Transcripts of the monetary policymaking body of the Federal Reserve from 2002–2008.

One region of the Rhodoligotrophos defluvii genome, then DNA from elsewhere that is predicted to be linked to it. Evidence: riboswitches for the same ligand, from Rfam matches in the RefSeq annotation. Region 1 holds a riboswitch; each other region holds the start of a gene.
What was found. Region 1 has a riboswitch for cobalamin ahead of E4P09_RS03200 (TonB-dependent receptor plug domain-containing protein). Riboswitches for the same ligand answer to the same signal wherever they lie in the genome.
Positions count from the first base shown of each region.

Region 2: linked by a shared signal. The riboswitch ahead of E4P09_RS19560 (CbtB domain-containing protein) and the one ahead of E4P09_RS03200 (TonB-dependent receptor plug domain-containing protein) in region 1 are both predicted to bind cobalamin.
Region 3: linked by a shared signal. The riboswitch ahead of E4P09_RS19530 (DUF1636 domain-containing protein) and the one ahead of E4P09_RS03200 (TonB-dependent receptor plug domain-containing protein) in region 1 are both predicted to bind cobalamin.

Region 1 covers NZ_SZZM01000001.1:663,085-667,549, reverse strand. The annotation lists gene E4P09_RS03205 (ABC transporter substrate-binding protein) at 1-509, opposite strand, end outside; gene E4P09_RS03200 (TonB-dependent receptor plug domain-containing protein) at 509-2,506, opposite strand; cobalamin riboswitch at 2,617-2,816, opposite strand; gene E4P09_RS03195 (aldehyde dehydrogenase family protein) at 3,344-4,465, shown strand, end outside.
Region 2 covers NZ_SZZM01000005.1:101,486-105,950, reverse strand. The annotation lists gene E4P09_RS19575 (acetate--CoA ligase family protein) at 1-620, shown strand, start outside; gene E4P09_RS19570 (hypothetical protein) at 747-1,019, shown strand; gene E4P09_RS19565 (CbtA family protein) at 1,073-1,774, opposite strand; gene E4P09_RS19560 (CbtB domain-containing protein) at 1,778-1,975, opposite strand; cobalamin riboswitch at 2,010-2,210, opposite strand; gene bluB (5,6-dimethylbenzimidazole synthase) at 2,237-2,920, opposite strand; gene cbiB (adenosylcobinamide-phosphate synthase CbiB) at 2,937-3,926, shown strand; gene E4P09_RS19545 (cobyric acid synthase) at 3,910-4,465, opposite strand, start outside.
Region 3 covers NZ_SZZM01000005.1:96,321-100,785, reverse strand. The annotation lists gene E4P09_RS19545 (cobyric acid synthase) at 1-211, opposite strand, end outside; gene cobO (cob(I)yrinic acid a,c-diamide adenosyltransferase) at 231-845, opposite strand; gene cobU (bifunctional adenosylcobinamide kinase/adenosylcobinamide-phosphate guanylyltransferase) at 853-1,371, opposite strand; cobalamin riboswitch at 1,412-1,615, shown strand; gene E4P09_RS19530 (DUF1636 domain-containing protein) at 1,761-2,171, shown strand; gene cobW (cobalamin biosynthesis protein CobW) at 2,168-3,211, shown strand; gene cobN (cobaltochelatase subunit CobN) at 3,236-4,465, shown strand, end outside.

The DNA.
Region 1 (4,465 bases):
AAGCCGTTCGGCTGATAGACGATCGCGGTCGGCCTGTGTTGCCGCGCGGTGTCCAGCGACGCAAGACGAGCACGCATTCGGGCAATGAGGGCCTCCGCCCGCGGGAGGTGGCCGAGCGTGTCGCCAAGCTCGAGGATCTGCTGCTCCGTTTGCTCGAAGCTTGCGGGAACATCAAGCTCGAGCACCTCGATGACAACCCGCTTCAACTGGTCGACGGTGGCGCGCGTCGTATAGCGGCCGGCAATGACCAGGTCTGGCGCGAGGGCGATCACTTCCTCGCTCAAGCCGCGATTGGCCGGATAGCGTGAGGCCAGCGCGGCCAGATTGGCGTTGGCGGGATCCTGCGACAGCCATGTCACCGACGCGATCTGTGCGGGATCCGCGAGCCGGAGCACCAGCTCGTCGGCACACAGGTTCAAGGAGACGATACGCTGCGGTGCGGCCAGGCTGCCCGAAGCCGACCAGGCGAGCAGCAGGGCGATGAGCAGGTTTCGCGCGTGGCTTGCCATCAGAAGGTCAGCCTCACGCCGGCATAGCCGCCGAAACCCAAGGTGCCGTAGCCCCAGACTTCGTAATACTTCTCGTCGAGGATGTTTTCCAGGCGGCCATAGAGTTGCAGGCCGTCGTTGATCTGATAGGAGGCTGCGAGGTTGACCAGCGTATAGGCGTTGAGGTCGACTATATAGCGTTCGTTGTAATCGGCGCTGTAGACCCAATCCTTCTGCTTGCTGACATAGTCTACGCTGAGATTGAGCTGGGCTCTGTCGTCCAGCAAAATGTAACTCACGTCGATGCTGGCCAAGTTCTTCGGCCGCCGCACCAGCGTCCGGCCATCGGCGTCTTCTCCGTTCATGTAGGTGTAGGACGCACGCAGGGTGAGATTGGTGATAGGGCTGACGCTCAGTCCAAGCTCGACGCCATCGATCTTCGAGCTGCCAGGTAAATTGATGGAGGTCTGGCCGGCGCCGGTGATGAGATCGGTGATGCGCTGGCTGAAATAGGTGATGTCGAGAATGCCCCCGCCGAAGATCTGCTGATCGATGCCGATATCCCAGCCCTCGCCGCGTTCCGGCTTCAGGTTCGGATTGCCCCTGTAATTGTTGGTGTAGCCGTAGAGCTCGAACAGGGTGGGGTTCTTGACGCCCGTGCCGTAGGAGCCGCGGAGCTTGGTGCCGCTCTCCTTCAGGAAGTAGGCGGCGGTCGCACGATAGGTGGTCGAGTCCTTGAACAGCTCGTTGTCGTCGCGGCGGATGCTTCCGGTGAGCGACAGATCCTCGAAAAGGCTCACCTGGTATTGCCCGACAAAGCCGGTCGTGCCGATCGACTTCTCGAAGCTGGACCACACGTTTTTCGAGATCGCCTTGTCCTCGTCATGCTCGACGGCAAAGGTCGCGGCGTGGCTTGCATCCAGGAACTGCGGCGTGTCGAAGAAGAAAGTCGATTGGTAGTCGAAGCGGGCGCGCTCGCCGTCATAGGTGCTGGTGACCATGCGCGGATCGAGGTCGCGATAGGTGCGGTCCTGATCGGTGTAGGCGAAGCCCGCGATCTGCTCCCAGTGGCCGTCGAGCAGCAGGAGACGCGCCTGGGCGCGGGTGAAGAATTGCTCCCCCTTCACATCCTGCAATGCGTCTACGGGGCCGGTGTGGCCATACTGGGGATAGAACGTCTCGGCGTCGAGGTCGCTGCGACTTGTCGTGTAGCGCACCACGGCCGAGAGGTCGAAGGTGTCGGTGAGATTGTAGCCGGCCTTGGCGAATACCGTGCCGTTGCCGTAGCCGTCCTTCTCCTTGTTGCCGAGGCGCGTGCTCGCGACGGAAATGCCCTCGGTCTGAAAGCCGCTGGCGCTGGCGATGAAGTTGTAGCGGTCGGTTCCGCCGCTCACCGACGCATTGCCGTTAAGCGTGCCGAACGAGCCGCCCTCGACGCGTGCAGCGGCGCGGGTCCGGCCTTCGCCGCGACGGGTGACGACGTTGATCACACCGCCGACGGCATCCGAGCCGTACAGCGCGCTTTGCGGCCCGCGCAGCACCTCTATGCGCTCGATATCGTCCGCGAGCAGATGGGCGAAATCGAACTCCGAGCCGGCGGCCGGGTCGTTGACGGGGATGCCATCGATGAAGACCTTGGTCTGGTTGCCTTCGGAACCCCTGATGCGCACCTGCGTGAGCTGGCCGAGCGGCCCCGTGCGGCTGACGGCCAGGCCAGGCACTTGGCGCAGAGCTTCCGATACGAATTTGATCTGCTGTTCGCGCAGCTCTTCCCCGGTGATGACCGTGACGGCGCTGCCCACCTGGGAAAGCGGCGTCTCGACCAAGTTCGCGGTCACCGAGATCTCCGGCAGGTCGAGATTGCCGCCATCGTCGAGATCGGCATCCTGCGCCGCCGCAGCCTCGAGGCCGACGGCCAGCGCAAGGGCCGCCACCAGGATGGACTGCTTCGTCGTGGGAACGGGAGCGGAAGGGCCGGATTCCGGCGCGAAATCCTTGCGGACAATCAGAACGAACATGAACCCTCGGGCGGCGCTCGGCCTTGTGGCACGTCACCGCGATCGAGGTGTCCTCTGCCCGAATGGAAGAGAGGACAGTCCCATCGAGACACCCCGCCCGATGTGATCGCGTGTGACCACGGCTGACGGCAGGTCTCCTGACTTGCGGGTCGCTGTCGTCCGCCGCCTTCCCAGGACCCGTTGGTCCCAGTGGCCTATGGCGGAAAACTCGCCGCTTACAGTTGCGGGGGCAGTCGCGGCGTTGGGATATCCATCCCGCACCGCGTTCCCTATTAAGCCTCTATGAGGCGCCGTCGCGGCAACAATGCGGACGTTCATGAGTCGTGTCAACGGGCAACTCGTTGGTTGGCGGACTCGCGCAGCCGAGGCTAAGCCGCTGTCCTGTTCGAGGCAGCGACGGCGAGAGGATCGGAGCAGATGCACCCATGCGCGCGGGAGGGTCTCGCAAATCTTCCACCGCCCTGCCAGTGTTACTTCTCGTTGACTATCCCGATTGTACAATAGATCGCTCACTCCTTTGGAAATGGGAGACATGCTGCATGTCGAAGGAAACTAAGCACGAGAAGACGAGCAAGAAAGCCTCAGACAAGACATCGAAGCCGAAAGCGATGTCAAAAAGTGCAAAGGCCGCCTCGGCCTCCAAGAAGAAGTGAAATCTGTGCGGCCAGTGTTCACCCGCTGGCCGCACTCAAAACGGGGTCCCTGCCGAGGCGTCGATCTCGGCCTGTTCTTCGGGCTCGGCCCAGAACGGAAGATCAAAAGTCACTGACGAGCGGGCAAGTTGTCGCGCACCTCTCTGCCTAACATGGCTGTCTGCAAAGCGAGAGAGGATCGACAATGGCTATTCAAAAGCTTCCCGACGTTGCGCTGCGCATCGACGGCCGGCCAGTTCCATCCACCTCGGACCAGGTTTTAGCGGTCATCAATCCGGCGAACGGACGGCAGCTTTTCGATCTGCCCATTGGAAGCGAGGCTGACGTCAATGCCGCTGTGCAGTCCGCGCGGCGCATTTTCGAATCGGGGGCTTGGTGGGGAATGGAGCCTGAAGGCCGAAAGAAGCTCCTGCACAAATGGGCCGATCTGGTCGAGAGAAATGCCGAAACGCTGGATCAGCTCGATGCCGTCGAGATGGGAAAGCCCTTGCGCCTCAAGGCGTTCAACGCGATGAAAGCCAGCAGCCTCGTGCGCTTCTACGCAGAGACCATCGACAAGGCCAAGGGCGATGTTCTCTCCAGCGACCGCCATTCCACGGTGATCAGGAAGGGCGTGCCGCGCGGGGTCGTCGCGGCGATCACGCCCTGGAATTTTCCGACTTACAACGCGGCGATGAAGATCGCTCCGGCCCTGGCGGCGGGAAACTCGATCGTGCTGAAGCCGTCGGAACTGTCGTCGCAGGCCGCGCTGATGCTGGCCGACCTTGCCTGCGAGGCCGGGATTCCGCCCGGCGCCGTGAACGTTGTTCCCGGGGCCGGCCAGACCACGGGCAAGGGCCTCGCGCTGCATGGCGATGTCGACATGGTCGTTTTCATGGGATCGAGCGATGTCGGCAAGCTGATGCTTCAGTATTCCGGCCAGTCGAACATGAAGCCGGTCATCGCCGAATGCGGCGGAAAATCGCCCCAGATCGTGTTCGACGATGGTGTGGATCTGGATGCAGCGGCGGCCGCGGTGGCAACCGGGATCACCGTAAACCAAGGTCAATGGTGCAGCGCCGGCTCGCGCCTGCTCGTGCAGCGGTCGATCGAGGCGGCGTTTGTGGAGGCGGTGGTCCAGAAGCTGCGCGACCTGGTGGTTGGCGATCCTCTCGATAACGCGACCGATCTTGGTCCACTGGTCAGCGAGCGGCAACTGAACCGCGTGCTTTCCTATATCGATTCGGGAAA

No. One of the facts that we learn from microeconomic data about, for example, job flows is that there is always a huge, astonishing amount of churn—job destruction and job creation—just astonishing; and that’s true even in normal macroeconomic times. So the background radiation level is not zero. But we haven’t incorporated in our baseline any allowance for greater cost, and that’s what this alternative scenario was intended to illustrate, making a pretty generous allowance for the potential effect of that sectoral reallocation on the productive capacity of the economy. But it’s a serious question.

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